What can the Giants expect from last year’s sixth-round pick?
Jerell Adams, the Giants’ sixth-round draft pick from last year, is a guy whom they’re hoping takes a big step forward in his development.
Adams showed enough raw talent and flashes of ability to offer coaches hope that he’s ready for the next step. This young man has long arms, a great wing span and good open-field speed to be a solid contributor on the offense, though with the addition of Rhett Ellison and Evan Engram, it remains to be seen about how much of an opportunity each week he’ll get outside of maybe special teams.
As a blocker, we thought Adams was capable of matching up with most any defensive end in the league with the athleticism, long arms and balance required to stay with these great edge players. Where he really needs to take the biggest jump from last year to this is in playing angles and positioning, and refining techniques, and reading defenses is another challenge.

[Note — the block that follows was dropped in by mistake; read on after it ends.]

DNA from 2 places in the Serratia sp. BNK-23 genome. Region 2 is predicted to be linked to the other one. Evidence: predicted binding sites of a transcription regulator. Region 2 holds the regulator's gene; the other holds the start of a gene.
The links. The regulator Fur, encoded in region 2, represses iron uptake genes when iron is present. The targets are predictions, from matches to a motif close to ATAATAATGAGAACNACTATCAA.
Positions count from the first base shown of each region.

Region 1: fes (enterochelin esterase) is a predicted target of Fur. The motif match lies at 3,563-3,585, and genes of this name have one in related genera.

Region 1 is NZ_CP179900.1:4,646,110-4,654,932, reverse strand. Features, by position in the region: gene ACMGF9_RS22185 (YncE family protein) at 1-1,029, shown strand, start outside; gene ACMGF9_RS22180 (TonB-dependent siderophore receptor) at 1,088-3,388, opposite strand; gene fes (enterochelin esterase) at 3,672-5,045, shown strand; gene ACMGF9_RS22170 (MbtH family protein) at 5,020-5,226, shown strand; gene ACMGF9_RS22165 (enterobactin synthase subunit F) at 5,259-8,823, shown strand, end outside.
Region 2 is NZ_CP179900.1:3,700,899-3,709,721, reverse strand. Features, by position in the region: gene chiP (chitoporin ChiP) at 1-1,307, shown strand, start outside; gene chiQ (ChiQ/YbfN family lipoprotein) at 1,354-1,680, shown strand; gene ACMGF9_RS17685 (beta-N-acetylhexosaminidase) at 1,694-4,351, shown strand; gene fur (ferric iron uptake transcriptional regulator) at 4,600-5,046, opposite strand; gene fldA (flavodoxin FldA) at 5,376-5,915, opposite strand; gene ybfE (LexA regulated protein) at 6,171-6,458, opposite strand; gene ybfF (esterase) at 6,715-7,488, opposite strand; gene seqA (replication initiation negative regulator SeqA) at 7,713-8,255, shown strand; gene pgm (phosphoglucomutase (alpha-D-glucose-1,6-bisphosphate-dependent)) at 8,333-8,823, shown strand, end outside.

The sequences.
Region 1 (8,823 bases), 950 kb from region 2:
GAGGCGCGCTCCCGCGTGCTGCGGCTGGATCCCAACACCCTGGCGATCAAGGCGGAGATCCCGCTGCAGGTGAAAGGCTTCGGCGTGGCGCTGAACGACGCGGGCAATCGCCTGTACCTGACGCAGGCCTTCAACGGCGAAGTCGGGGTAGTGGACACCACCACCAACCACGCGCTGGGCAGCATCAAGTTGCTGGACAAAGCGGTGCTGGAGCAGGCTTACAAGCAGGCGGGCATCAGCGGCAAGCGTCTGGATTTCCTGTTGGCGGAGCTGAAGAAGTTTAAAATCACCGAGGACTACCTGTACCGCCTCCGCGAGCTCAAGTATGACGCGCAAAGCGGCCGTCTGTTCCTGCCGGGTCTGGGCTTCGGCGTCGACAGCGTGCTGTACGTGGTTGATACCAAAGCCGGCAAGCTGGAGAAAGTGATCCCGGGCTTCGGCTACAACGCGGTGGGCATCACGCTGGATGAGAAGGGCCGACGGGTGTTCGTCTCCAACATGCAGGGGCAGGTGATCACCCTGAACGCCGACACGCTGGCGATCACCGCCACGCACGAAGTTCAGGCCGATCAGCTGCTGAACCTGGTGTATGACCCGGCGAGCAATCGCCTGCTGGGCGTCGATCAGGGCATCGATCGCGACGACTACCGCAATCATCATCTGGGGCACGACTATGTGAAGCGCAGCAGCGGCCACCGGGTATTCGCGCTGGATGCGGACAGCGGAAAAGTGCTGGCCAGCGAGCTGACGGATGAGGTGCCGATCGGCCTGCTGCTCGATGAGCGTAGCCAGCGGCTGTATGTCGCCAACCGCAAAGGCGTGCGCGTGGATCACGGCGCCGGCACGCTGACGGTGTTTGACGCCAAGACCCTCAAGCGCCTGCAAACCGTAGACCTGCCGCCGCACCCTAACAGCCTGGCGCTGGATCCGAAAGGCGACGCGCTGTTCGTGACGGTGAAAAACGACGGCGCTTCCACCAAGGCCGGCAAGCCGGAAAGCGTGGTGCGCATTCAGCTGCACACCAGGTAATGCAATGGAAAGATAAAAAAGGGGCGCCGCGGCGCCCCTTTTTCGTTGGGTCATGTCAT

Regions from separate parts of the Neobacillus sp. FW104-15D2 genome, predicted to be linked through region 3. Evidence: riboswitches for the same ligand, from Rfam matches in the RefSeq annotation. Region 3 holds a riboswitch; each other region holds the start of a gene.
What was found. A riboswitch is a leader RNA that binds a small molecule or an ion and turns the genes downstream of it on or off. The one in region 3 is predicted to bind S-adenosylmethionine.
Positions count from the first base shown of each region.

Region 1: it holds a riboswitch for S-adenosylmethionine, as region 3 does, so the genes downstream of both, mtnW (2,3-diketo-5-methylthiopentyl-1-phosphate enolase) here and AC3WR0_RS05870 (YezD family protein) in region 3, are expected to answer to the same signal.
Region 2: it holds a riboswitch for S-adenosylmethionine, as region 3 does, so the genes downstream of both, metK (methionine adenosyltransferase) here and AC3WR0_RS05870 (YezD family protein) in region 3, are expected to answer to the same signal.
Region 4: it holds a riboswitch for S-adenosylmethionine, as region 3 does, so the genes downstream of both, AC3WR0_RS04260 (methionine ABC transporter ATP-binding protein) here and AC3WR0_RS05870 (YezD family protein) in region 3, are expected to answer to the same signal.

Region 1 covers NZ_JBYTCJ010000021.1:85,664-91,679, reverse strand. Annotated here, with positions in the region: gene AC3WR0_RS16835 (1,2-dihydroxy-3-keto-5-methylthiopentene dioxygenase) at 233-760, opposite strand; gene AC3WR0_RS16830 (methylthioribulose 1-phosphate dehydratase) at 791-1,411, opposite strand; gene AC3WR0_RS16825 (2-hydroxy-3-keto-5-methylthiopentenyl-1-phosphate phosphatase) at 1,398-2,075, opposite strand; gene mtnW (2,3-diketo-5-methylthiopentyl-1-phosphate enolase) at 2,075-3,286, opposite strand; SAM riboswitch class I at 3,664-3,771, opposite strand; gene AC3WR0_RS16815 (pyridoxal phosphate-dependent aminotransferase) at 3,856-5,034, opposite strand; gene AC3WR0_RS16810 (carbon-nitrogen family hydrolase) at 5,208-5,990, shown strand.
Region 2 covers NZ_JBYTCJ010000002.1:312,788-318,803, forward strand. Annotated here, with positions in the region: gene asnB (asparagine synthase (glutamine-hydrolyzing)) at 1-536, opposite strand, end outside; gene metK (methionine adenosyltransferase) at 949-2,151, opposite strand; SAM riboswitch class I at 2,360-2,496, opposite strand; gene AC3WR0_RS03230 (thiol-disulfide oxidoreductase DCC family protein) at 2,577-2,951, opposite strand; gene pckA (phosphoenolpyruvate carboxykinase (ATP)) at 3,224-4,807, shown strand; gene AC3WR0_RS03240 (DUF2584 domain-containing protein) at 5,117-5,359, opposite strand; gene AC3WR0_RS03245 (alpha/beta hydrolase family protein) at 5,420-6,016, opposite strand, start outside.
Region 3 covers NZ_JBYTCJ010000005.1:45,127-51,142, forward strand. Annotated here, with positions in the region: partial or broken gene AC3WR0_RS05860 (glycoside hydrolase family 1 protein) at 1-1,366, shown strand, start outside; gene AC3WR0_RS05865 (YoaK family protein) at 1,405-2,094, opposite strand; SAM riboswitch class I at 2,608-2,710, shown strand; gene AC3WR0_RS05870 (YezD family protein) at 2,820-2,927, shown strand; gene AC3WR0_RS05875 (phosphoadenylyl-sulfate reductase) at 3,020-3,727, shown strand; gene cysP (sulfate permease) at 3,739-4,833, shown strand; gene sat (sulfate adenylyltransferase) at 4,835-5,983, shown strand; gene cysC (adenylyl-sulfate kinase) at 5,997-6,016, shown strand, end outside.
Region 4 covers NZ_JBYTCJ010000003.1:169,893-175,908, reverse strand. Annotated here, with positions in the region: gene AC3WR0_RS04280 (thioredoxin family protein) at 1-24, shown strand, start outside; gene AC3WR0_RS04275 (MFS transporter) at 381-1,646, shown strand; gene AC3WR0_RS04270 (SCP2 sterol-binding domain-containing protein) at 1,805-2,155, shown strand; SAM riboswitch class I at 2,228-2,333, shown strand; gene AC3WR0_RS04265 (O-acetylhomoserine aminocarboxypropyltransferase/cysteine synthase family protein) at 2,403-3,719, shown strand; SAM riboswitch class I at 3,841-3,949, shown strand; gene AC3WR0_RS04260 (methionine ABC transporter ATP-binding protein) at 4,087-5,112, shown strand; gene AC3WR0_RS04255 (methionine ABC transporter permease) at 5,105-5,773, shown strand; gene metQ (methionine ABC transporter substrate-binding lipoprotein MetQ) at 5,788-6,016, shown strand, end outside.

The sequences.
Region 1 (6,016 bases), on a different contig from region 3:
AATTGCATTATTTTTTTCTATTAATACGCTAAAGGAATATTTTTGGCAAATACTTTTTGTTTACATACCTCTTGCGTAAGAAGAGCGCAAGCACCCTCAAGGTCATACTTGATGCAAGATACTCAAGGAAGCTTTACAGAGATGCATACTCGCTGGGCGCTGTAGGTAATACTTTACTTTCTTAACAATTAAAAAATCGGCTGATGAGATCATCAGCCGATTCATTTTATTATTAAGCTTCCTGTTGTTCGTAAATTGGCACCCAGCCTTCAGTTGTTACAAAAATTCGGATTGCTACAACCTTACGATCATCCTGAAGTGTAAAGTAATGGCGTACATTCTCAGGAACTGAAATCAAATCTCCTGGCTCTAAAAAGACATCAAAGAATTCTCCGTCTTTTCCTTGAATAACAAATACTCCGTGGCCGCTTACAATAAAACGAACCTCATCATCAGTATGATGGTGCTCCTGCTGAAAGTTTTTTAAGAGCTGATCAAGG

How is he as a receiver?
The knocks on Adams coming out of college is that he’s not overly athletic, runs too upright and lacks the soft hands you want in a receiving tight end.
As a rookie, he finished with 16 receptions for 122 yards (7.6 average) one touchdown and one fumble. He is a long-strider, but barely managed to separate from the defender.
He sometimes body-catches the ball rather than extends his arms. And on a couple of balls that were thrown low but which looked to be catchable, we didn’t see enough bend.
What about as a blocker?
All we have to go on as far as this year is his work against a blocking sled since OTAs and the spring minicamp are non-contact.
Going back to our notes on him last year and reconciling those with what we saw during the spring drills, Adams, to our eyes, needs to do a better job on getting lower into his initial strike and then rolling his hips underneath him to create the base necessary to drive his man back.
Barring a major upset, Adams should be on the 53-man roster, though again, it remains to be seen just how much he’ll actually contribute with Engram and Ellison ahead of him.
What we’d like to see most from Adams this summer is him thinking less and just going on autopilot. When he looks certain of himself, he plays so much faster–really the same could be said of any rookie. We think the talent is there; it’s all a matter of sanding off the rough edges.